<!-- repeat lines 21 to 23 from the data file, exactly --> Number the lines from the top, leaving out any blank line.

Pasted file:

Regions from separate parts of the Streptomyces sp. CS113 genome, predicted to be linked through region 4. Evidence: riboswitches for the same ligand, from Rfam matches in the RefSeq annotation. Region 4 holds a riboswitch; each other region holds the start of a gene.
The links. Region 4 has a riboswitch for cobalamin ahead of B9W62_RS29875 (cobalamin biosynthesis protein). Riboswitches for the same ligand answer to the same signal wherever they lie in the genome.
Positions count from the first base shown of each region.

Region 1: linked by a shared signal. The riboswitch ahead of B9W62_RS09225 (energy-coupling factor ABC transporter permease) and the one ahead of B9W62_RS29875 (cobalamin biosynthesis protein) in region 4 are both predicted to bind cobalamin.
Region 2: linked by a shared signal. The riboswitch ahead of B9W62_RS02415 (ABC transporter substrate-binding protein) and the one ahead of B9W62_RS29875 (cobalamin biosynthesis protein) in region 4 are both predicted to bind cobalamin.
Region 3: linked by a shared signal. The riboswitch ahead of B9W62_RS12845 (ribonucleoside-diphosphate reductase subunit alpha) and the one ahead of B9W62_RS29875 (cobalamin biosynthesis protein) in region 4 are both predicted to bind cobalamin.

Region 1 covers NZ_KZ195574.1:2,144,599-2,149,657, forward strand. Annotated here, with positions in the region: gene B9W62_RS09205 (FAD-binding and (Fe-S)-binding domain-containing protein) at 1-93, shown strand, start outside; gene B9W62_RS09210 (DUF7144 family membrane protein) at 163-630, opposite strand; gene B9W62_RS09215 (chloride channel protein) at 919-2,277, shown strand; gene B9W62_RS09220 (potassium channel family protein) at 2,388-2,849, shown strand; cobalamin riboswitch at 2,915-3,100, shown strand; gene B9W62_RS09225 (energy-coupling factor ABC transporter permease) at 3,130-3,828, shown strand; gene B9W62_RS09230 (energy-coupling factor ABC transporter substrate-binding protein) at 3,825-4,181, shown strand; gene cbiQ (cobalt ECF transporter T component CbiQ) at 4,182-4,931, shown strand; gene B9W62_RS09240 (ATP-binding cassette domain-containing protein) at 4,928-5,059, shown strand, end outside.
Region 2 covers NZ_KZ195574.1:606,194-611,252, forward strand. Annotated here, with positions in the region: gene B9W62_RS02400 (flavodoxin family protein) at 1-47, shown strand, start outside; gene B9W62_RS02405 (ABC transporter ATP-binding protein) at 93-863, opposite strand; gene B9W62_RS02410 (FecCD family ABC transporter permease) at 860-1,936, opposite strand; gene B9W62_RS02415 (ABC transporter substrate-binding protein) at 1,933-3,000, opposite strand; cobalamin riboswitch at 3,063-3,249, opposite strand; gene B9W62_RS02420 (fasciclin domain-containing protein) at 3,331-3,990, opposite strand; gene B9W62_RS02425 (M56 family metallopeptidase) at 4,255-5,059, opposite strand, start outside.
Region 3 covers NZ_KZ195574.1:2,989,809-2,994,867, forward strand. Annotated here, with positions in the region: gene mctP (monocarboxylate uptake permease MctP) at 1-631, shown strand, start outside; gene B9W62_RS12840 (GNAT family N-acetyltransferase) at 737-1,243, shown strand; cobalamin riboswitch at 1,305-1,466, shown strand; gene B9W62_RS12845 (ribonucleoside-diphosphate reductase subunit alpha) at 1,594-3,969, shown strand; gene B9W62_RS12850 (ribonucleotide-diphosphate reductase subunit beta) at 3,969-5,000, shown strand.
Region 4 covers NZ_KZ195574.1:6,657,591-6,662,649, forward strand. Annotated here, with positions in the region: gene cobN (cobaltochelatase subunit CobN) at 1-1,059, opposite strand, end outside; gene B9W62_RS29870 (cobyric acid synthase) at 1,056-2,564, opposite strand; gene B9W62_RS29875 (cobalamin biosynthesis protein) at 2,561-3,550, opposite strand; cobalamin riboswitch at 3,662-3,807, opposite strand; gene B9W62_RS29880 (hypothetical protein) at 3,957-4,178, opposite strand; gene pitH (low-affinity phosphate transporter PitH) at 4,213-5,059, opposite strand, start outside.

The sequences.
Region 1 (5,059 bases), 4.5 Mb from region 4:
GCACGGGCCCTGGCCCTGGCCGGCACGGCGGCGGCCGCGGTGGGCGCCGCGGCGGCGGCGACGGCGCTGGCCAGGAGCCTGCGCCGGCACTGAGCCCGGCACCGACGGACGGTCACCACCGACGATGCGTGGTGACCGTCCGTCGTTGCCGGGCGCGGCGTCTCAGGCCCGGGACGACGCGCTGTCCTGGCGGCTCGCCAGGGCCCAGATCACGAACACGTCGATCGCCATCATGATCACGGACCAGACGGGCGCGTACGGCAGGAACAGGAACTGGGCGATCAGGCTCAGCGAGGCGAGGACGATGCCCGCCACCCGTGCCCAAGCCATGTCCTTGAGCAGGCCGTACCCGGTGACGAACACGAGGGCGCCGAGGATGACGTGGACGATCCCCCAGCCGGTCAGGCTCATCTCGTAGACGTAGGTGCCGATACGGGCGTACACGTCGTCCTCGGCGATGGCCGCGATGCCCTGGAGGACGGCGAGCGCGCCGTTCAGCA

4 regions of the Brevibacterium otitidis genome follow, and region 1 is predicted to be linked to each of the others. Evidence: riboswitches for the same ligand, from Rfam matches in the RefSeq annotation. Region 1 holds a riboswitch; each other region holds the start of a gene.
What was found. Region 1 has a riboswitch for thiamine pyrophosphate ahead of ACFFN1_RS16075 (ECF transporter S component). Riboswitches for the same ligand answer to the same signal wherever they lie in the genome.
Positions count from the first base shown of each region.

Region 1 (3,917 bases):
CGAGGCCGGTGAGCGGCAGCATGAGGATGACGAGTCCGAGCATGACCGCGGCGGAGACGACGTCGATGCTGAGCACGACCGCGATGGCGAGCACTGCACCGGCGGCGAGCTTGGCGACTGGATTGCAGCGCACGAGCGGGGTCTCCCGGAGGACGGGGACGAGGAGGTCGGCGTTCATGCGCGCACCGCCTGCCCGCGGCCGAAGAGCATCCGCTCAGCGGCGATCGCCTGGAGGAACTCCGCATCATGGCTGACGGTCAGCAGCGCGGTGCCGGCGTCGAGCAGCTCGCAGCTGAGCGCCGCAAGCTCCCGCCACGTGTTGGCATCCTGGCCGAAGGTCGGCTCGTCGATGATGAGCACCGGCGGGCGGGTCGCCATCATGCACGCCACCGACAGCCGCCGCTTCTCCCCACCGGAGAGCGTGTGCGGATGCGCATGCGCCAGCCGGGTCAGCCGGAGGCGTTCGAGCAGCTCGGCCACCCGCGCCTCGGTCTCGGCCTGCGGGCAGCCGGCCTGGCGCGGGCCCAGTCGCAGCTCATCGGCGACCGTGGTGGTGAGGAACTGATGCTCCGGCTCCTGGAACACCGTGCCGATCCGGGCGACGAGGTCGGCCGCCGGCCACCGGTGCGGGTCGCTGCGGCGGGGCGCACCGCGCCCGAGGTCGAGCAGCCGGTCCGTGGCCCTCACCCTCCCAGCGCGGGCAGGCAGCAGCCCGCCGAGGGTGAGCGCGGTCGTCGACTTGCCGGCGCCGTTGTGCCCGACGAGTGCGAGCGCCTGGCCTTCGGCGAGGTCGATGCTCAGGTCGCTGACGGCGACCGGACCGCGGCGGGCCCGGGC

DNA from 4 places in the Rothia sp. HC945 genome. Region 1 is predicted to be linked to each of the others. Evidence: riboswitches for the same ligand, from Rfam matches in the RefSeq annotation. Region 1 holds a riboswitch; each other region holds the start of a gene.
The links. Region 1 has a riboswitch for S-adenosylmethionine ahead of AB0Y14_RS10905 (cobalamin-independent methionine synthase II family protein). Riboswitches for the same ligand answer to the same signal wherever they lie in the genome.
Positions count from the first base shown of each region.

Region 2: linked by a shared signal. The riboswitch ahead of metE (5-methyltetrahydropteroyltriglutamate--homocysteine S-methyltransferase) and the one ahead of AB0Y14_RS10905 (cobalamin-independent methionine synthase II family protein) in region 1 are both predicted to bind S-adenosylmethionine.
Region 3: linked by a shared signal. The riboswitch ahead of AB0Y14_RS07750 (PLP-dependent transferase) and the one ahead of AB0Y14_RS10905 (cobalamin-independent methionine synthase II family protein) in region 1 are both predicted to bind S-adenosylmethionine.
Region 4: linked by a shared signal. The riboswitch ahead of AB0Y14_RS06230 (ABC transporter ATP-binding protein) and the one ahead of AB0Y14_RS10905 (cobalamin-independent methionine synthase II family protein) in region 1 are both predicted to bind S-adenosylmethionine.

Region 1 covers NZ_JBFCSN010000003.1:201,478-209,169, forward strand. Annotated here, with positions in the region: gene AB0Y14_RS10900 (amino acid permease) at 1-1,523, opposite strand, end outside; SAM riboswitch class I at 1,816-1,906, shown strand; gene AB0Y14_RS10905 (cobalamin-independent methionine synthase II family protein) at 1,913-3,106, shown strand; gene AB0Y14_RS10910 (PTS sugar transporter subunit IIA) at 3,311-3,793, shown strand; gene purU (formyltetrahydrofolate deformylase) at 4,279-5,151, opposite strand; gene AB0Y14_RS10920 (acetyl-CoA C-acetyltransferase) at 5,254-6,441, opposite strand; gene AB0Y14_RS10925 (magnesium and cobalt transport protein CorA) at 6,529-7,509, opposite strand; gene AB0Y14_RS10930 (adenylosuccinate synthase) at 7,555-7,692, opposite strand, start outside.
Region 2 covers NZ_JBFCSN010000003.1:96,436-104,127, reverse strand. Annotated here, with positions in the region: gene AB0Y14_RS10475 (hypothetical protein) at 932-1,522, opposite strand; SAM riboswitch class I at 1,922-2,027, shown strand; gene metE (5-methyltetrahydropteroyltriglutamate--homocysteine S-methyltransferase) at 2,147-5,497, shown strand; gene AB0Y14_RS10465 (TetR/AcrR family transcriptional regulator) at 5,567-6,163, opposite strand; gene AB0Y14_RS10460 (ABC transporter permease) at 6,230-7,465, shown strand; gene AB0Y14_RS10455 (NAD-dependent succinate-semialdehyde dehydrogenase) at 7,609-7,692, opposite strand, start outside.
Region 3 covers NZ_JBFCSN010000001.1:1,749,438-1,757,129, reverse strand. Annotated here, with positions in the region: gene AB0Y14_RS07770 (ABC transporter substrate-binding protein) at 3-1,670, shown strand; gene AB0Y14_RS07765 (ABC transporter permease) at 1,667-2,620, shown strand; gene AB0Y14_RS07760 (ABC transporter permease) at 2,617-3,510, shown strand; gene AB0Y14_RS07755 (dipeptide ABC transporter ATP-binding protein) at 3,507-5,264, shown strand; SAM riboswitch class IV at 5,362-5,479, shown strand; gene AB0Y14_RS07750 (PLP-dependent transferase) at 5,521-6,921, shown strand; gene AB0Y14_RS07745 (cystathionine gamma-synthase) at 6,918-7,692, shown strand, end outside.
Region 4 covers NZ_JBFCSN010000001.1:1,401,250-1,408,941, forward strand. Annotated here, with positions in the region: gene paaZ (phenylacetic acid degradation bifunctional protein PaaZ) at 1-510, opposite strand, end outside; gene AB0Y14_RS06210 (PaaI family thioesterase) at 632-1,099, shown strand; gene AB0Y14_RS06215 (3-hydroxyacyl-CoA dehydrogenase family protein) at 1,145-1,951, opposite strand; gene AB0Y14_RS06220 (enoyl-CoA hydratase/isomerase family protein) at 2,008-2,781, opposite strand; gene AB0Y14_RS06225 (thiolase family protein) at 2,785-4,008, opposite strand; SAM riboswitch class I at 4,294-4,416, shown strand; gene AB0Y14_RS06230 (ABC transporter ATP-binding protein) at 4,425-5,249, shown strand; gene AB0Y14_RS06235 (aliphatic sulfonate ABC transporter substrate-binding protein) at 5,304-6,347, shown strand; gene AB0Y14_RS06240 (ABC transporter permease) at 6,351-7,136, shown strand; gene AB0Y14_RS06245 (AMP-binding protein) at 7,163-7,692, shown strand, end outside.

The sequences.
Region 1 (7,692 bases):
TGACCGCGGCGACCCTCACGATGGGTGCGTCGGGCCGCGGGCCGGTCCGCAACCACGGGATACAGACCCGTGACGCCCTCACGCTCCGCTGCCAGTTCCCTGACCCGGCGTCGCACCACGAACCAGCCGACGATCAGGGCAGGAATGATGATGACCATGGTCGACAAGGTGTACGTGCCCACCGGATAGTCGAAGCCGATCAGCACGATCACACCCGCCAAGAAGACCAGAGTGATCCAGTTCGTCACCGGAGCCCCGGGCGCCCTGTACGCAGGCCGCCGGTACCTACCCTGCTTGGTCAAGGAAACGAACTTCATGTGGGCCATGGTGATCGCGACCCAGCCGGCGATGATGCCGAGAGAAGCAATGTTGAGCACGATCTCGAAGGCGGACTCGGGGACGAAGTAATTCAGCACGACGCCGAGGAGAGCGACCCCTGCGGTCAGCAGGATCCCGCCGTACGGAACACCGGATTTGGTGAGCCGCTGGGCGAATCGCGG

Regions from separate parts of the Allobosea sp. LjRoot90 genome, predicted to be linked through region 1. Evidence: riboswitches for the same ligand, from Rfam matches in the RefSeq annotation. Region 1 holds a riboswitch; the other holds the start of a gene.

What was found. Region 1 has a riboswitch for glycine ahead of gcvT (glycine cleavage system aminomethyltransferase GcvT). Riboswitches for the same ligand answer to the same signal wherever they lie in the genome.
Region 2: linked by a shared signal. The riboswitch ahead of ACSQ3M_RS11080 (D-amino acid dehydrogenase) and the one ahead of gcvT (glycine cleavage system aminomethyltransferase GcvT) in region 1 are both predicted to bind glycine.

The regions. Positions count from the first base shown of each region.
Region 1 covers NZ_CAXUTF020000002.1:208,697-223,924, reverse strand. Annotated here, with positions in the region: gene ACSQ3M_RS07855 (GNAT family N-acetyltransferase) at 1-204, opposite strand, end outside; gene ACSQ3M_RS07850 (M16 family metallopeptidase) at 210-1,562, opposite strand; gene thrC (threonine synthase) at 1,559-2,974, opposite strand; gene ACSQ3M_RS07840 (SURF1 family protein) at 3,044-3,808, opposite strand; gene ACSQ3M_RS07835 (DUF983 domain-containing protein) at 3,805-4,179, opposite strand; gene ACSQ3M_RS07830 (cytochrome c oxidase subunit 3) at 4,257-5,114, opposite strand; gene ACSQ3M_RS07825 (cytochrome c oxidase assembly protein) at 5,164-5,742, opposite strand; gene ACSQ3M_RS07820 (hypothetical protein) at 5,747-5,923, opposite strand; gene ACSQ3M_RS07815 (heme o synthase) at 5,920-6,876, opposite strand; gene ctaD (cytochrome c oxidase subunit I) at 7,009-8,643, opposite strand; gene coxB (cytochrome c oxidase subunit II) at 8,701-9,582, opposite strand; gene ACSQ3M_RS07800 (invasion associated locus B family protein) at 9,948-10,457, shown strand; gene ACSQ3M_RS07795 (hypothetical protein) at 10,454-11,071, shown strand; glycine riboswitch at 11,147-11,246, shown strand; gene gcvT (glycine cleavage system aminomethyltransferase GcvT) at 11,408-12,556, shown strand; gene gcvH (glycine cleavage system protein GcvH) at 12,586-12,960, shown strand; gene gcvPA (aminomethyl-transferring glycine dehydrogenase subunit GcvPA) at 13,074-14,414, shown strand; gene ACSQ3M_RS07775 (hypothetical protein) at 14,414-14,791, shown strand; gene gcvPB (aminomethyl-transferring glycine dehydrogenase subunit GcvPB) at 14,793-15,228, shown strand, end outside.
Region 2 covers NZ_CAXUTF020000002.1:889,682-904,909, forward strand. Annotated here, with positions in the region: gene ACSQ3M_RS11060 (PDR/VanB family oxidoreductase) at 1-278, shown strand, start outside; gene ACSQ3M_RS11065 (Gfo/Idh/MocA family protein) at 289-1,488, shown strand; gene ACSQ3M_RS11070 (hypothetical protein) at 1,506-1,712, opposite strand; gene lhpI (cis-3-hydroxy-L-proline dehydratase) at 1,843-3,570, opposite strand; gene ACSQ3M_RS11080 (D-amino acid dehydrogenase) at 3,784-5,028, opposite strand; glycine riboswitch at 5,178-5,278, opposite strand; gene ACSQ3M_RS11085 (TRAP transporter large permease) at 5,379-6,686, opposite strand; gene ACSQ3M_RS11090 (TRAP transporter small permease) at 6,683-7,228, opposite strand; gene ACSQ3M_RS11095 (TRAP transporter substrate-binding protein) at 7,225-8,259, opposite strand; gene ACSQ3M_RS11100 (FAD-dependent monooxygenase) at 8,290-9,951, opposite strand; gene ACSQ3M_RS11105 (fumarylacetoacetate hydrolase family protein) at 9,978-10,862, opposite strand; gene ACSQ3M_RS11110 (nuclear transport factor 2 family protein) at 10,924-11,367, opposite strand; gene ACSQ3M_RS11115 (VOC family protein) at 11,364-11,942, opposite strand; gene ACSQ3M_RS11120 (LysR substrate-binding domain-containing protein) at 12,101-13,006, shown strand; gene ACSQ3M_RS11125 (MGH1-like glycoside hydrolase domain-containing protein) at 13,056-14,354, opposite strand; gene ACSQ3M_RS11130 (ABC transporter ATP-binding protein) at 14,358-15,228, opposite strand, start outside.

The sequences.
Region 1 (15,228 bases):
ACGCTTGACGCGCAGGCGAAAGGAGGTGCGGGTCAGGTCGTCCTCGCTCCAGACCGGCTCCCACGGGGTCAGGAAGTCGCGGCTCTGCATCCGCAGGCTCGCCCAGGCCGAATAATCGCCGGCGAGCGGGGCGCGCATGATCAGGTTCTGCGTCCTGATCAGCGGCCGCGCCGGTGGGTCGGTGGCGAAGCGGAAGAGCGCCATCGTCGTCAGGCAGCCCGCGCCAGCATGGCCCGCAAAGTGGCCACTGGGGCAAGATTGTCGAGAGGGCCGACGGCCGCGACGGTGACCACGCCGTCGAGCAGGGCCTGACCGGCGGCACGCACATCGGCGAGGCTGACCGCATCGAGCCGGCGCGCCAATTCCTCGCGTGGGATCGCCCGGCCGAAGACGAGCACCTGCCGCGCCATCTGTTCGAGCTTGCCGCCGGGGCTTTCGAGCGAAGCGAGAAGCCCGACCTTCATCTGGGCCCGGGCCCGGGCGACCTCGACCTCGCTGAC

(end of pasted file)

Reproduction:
Positions count from the first base shown of each region.

Region 2: linked by a shared signal. The riboswitch ahead of metE (5-methyltetrahydropteroyltriglutamate--homocysteine S-methyltransferase) and the one ahead of AB0Y14_RS10905 (cobalamin-independent methionine synthase II family protein) in region 1 are both predicted to bind S-adenosylmethionine.
Region 3: linked by a shared signal. The riboswitch ahead of AB0Y14_RS07750 (PLP-dependent transferase) and the one ahead of AB0Y14_RS10905 (cobalamin-independent methionine synthase II family protein) in region 1 are both predicted to bind S-adenosylmethionine.